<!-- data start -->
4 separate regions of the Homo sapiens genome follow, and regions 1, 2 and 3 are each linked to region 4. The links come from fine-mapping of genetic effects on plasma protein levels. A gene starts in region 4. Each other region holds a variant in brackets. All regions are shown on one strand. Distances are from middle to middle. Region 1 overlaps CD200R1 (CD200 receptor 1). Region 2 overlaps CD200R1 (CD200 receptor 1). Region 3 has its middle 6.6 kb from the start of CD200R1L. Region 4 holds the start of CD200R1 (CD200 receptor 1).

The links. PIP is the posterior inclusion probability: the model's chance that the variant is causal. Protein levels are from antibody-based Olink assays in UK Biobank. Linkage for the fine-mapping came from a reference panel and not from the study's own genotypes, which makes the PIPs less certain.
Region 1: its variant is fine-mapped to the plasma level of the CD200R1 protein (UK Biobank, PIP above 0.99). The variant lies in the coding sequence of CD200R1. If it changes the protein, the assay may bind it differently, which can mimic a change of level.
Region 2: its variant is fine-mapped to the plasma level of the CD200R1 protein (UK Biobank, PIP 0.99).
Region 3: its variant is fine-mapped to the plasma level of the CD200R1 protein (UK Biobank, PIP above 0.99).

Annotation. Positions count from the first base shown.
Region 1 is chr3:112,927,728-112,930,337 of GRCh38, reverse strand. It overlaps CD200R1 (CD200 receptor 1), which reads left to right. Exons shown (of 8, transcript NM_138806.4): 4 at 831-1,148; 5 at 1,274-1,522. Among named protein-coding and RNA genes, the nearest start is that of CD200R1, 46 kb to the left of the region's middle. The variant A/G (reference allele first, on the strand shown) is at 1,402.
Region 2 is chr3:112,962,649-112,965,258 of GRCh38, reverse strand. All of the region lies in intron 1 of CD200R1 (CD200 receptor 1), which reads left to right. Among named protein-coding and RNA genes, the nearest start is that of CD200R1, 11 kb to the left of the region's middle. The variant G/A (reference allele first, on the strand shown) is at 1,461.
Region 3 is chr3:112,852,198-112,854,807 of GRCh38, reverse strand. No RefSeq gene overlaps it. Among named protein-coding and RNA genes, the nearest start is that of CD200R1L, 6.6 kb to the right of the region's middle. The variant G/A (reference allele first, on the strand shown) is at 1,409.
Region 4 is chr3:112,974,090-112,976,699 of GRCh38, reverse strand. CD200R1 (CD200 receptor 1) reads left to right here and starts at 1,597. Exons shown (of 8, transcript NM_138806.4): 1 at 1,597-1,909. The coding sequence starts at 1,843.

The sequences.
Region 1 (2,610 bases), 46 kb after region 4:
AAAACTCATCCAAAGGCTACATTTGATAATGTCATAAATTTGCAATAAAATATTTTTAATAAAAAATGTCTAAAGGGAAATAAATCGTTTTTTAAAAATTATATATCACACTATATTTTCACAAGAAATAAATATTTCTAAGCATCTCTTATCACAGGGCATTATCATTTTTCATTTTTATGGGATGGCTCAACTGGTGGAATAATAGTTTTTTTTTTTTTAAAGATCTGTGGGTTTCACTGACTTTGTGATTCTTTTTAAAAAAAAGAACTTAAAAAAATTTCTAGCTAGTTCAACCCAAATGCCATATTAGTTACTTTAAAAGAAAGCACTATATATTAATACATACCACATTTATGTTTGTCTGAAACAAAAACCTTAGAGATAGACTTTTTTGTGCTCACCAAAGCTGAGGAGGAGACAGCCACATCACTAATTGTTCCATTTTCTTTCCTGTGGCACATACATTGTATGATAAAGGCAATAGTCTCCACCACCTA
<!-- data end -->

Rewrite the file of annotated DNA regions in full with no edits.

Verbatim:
4 separate regions of the Homo sapiens genome follow, and regions 1, 2 and 3 are each linked to region 4. The links come from fine-mapping of genetic effects on plasma protein levels. A gene starts in region 4. Each other region holds a variant in brackets. All regions are shown on one strand. Distances are from middle to middle. Region 1 overlaps CD200R1 (CD200 receptor 1). Region 2 overlaps CD200R1 (CD200 receptor 1). Region 3 has its middle 6.6 kb from the start of CD200R1L. Region 4 holds the start of CD200R1 (CD200 receptor 1).

The links. PIP is the posterior inclusion probability: the model's chance that the variant is causal. Protein levels are from antibody-based Olink assays in UK Biobank. Linkage for the fine-mapping came from a reference panel and not from the study's own genotypes, which makes the PIPs less certain.
Region 1: its variant is fine-mapped to the plasma level of the CD200R1 protein (UK Biobank, PIP above 0.99). The variant lies in the coding sequence of CD200R1. If it changes the protein, the assay may bind it differently, which can mimic a change of level.
Region 2: its variant is fine-mapped to the plasma level of the CD200R1 protein (UK Biobank, PIP 0.99).
Region 3: its variant is fine-mapped to the plasma level of the CD200R1 protein (UK Biobank, PIP above 0.99).

Annotation. Positions count from the first base shown.
Region 1 is chr3:112,927,728-112,930,337 of GRCh38, reverse strand. It overlaps CD200R1 (CD200 receptor 1), which reads left to right. Exons shown (of 8, transcript NM_138806.4): 4 at 831-1,148; 5 at 1,274-1,522. Among named protein-coding and RNA genes, the nearest start is that of CD200R1, 46 kb to the left of the region's middle. The variant A/G (reference allele first, on the strand shown) is at 1,402.
Region 2 is chr3:112,962,649-112,965,258 of GRCh38, reverse strand. All of the region lies in intron 1 of CD200R1 (CD200 receptor 1), which reads left to right. Among named protein-coding and RNA genes, the nearest start is that of CD200R1, 11 kb to the left of the region's middle. The variant G/A (reference allele first, on the strand shown) is at 1,461.
Region 3 is chr3:112,852,198-112,854,807 of GRCh38, reverse strand. No RefSeq gene overlaps it. Among named protein-coding and RNA genes, the nearest start is that of CD200R1L, 6.6 kb to the right of the region's middle. The variant G/A (reference allele first, on the strand shown) is at 1,409.
Region 4 is chr3:112,974,090-112,976,699 of GRCh38, reverse strand. CD200R1 (CD200 receptor 1) reads left to right here and starts at 1,597. Exons shown (of 8, transcript NM_138806.4): 1 at 1,597-1,909. The coding sequence starts at 1,843.

The sequences.
Region 1 (2,610 bases), 46 kb after region 4:
AAAACTCATCCAAAGGCTACATTTGATAATGTCATAAATTTGCAATAAAATATTTTTAATAAAAAATGTCTAAAGGGAAATAAATCGTTTTTTAAAAATTATATATCACACTATATTTTCACAAGAAATAAATATTTCTAAGCATCTCTTATCACAGGGCATTATCATTTTTCATTTTTATGGGATGGCTCAACTGGTGGAATAATAGTTTTTTTTTTTTTAAAGATCTGTGGGTTTCACTGACTTTGTGATTCTTTTTAAAAAAAAGAACTTAAAAAAATTTCTAGCTAGTTCAACCCAAATGCCATATTAGTTACTTTAAAAGAAAGCACTATATATTAATACATACCACATTTATGTTTGTCTGAAACAAAAACCTTAGAGATAGACTTTTTTGTGCTCACCAAAGCTGAGGAGGAGACAGCCACATCACTAATTGTTCCATTTTCTTTCCTGTGGCACATACATTGTATGATAAAGGCAATAGTCTCCACCACCTA